[erlang-questions] multi-threaded woes

Bob Cowdery <>
Mon Sep 18 13:46:51 CEST 2006


Vlad

Sorry if this is a bit long and more information than you needed to know but I wnated to explain why I am doing what I am doing.
 
Eventually, this will be a distributed software radio with which many other people are involved. At the moment I am just testing the Erlang waters to see what can be achieved. I have only two units of compilation at the moment, a thin front-end which is GTK+ and a middle tier state machine which controls all the application logic and at the moment calls out directly to the other components of the system. Right now just about everything is in C. Once this is proven I expect to start adding pure Erlang nodes. I should be able to completely replace the middle tier with Erlang as well. 

The interaction between these two nodes is quite like an Ajax style web app. The GTK+ side has to be a C node because it needs to be an executable C program. Arguable the middle tier could be a C Port (not sure that helps) but right now is a C Node. The UI receives interactions from the user and sends an event message (with a little pertinent data) to the state machine. The state machine goes through its process and as a result constructs a single response message which is UI updates. The most complex of these is the start-up response which can be 46 separate updates packaged into one message. Now , if I just send these as a response to the request rather than a separate async message it won't work because some of those updates in turn generate events which nave responses, which of course kick right into the last response which is only part processed. In addition the UI can receive updates spontaineously from the state machine because some other node kicked it in a kind of remote-control fashion.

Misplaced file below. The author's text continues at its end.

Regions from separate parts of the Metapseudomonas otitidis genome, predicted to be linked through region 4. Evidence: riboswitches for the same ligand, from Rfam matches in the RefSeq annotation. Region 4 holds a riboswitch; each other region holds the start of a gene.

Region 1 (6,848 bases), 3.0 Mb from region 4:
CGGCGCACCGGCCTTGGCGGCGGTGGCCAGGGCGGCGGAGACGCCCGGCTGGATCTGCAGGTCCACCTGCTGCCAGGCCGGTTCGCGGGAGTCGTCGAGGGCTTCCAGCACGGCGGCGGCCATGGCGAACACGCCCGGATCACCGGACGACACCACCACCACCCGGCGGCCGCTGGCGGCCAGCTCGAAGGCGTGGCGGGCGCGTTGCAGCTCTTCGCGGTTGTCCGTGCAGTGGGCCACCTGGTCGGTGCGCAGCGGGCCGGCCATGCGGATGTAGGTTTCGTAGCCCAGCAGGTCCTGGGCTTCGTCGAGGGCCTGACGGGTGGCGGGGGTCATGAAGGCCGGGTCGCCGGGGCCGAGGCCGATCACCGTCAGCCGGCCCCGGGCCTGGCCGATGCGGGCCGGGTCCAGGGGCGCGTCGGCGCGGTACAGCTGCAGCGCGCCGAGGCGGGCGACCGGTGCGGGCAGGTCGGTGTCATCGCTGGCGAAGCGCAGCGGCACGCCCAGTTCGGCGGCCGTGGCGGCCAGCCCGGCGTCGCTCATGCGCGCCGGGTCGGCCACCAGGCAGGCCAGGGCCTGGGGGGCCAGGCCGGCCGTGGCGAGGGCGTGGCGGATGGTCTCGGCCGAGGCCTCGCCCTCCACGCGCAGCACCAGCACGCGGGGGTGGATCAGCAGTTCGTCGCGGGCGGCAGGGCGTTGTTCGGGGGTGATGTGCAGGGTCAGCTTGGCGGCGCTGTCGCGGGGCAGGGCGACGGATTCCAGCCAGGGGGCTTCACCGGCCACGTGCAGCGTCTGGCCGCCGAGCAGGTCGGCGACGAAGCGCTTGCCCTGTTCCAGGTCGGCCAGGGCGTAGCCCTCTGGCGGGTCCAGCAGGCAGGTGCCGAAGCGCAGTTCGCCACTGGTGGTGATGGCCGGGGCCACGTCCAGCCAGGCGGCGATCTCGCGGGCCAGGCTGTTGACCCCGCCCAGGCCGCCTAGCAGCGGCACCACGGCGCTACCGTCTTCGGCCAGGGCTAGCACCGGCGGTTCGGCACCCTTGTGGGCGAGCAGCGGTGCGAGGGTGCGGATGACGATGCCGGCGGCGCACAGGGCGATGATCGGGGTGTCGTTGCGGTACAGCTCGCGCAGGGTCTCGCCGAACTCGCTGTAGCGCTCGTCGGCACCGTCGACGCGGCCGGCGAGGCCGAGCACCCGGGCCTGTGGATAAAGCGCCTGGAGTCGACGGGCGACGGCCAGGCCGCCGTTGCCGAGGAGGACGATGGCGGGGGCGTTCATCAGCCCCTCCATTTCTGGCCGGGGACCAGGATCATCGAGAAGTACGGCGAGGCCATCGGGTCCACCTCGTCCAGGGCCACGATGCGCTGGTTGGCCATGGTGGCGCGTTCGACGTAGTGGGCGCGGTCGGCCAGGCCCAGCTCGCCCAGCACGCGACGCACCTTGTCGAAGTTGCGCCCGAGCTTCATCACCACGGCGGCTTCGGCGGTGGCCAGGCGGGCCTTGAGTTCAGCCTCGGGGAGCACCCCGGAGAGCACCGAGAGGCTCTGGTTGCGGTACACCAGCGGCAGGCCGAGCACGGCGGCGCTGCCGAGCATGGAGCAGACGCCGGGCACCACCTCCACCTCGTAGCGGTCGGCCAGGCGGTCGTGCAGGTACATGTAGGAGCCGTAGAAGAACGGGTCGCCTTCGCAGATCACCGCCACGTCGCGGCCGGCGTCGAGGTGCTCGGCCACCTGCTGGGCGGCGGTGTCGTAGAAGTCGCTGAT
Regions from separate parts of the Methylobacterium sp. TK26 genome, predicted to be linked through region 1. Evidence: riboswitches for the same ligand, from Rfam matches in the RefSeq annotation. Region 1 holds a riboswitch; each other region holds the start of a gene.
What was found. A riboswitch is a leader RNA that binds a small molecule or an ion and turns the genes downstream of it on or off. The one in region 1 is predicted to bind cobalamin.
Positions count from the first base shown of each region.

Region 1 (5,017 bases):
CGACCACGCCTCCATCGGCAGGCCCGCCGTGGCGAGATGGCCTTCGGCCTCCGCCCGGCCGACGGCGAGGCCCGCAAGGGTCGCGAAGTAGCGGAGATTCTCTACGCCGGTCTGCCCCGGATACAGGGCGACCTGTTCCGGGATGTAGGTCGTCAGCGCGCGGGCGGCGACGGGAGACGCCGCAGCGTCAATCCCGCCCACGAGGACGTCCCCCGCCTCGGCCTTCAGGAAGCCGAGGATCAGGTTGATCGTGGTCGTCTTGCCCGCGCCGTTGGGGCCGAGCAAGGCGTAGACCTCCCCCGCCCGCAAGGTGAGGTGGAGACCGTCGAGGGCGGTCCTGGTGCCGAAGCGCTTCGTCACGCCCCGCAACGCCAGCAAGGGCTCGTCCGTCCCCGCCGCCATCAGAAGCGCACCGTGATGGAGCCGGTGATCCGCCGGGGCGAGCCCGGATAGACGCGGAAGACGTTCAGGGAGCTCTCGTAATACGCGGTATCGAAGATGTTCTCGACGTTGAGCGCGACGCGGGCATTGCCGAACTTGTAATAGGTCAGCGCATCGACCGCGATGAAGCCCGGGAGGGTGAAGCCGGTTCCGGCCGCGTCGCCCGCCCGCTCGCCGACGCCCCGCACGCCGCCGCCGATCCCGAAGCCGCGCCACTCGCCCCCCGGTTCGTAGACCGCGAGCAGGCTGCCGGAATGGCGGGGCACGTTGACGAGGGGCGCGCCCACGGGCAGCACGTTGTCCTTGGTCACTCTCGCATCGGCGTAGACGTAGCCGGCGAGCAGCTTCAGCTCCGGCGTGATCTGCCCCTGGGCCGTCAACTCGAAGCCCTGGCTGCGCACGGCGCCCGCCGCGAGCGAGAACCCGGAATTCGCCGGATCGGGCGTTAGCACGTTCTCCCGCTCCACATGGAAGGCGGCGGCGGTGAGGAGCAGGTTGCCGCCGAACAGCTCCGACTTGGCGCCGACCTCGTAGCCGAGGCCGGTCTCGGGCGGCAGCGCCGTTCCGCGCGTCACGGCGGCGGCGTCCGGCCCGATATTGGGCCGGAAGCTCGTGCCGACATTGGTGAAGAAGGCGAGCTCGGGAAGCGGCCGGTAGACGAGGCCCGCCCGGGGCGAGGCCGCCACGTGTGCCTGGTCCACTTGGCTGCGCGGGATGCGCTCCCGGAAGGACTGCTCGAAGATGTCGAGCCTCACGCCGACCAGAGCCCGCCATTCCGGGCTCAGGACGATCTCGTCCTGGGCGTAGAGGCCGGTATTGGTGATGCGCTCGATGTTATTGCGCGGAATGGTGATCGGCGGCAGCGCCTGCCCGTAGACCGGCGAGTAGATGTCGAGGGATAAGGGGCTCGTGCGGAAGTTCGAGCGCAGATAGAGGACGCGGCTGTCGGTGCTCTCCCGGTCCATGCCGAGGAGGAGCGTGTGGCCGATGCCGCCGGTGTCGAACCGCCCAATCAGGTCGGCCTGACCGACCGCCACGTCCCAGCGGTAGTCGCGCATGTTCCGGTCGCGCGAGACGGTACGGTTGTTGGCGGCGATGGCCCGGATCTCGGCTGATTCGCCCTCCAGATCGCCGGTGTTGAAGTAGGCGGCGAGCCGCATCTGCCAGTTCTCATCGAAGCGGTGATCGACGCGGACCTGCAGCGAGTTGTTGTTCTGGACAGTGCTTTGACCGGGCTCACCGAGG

The UI then as far as I can see needs to be a C node and have separate client and server threads. The state machine is debatable but I really wanted to get it working as is as it will probably have some major re-engineering later.

<snip>
An alternative approach (a little more Erlang-ish) would be to move
the connection handling to a proper Erlang node and let only that node
talk to the C node.

If you think this is feasible given the application can you give me a hint how it might operate because I'm having trouble visualizing the interactions.

If I was using plain C with sockets and say JSON for encoding I don't think I would have trouble with the two way connection, but then it would kinda defeat the object. I'm not sure what's going on in the ei library is my issue. I probably need to do a controlled test with minimal code to see what works but if anyone has already been there and knows the issues that would be nice.

Regards
Bob

-----Original Message-----
From: Vlad Dumitrescu [mailto:]
Sent: 18 September 2006 10:00
To: Bob Cowdery
Cc: Erlang-Questions (E-mail)
Subject: Re: [erlang-questions] multi-threaded woes


On 9/18/06, Bob Cowdery <> wrote:
> I am having some trouble getting two C nodes which are both clients and servers to connect both ways and not sure of the rules here.
   ...snip...
> I do need these nodes to be servers as multiple nodes will connect to them and I will need to spawn a thread for each.

Hi,

I don't know what kind of application you work on, so this may be way
off. Also, I hope I understood your question.

If you want to write C nodes that are multithreaded, you will have to
fight the same problems any multithreaded C application has and that
Erlang solves. C nodes are regular C programs, they can talk to Erlang
nodes but have no inherent better multithreading capabilities.

An alternative approach (a little more Erlang-ish) would be to move
the connection handling to a proper Erlang node and let only that node
talk to the C node. This way the C part will be single-threaded (but
maybe will have to be able to handle several sessions) and the messy
threaded stuff is handled on the Erlang side.

Hope this helps.
best regards,
Vlad




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